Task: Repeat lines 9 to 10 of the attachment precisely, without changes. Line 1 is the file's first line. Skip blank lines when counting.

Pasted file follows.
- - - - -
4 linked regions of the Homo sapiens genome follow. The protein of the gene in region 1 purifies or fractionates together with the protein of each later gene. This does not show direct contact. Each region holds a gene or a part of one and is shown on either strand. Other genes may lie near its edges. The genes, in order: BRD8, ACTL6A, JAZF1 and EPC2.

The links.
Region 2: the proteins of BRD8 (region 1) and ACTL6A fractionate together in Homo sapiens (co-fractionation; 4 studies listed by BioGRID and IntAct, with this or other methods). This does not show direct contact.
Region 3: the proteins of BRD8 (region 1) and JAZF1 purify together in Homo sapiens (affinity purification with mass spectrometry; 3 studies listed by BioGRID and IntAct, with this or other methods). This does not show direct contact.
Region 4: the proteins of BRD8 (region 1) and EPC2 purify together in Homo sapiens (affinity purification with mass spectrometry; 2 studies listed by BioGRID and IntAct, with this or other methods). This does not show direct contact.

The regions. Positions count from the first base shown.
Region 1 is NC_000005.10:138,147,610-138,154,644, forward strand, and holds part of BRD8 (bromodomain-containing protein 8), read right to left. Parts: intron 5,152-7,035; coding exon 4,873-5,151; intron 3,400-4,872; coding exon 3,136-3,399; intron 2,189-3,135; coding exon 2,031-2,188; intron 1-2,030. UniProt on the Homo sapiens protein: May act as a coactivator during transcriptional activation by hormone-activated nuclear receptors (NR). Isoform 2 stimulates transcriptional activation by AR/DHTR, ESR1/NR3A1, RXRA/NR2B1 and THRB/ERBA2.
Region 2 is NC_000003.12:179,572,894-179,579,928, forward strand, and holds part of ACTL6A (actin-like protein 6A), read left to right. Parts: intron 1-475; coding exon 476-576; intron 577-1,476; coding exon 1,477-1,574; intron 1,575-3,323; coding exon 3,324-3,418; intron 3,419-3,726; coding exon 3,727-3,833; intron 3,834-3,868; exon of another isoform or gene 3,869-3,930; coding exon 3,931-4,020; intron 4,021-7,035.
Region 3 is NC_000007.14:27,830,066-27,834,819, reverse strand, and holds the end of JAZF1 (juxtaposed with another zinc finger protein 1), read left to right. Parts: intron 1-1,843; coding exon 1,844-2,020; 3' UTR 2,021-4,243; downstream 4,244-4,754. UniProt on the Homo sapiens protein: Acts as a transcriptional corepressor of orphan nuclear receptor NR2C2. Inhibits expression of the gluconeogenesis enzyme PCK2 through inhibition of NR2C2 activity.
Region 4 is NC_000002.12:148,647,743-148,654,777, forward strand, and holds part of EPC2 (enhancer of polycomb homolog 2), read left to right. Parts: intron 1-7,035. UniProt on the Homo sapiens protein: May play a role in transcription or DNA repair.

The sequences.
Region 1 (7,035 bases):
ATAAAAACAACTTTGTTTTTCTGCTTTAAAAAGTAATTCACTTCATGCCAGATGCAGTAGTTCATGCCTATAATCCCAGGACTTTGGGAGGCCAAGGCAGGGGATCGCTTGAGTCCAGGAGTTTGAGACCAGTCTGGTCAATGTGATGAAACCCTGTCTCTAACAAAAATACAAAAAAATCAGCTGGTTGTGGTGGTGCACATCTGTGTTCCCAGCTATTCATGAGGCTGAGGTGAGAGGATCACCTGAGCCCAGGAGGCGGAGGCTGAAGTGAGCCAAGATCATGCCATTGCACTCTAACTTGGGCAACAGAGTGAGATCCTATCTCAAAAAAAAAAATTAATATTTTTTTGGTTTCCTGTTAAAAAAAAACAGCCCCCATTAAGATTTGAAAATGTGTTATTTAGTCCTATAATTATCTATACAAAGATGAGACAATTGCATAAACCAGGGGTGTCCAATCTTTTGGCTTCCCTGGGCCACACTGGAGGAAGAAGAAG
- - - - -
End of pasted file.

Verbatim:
Region 3 is NC_000007.14:27,830,066-27,834,819, reverse strand, and holds the end of JAZF1 (juxtaposed with another zinc finger protein 1), read left to right. Parts: intron 1-1,843; coding exon 1,844-2,020; 3' UTR 2,021-4,243; downstream 4,244-4,754. UniProt on the Homo sapiens protein: Acts as a transcriptional corepressor of orphan nuclear receptor NR2C2. Inhibits expression of the gluconeogenesis enzyme PCK2 through inhibition of NR2C2 activity.
Region 4 is NC_000002.12:148,647,743-148,654,777, forward strand, and holds part of EPC2 (enhancer of polycomb homolog 2), read left to right. Parts: intron 1-7,035. UniProt on the Homo sapiens protein: May play a role in transcription or DNA repair.